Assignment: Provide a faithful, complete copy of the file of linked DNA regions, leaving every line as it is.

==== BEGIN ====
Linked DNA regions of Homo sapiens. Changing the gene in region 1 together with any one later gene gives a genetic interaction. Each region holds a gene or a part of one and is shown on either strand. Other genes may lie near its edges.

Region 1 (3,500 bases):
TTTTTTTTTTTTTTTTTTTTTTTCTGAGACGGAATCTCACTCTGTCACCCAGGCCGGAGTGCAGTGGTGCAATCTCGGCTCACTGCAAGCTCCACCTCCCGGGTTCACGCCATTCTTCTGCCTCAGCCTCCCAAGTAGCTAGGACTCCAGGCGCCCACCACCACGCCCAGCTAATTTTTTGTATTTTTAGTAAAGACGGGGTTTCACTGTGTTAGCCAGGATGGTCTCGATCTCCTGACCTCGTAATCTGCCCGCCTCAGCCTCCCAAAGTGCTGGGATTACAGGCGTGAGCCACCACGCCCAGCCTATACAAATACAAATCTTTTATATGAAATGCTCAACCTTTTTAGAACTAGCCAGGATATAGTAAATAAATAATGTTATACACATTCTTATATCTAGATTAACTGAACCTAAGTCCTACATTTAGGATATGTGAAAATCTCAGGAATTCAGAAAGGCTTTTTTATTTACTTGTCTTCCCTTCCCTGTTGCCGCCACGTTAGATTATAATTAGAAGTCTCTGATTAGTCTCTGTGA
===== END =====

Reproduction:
Linked DNA regions of Homo sapiens. Changing the gene in region 1 together with any one later gene gives a genetic interaction. Each region holds a gene or a part of one and is shown on either strand. Other genes may lie near its edges.

Region 1 (3,500 bases):
TTTTTTTTTTTTTTTTTTTTTTTCTGAGACGGAATCTCACTCTGTCACCCAGGCCGGAGTGCAGTGGTGCAATCTCGGCTCACTGCAAGCTCCACCTCCCGGGTTCACGCCATTCTTCTGCCTCAGCCTCCCAAGTAGCTAGGACTCCAGGCGCCCACCACCACGCCCAGCTAATTTTTTGTATTTTTAGTAAAGACGGGGTTTCACTGTGTTAGCCAGGATGGTCTCGATCTCCTGACCTCGTAATCTGCCCGCCTCAGCCTCCCAAAGTGCTGGGATTACAGGCGTGAGCCACCACGCCCAGCCTATACAAATACAAATCTTTTATATGAAATGCTCAACCTTTTTAGAACTAGCCAGGATATAGTAAATAAATAATGTTATACACATTCTTATATCTAGATTAACTGAACCTAAGTCCTACATTTAGGATATGTGAAAATCTCAGGAATTCAGAAAGGCTTTTTTATTTACTTGTCTTCCCTTCCCTGTTGCCGCCACGTTAGATTATAATTAGAAGTCTCTGATTAGTCTCTGTGA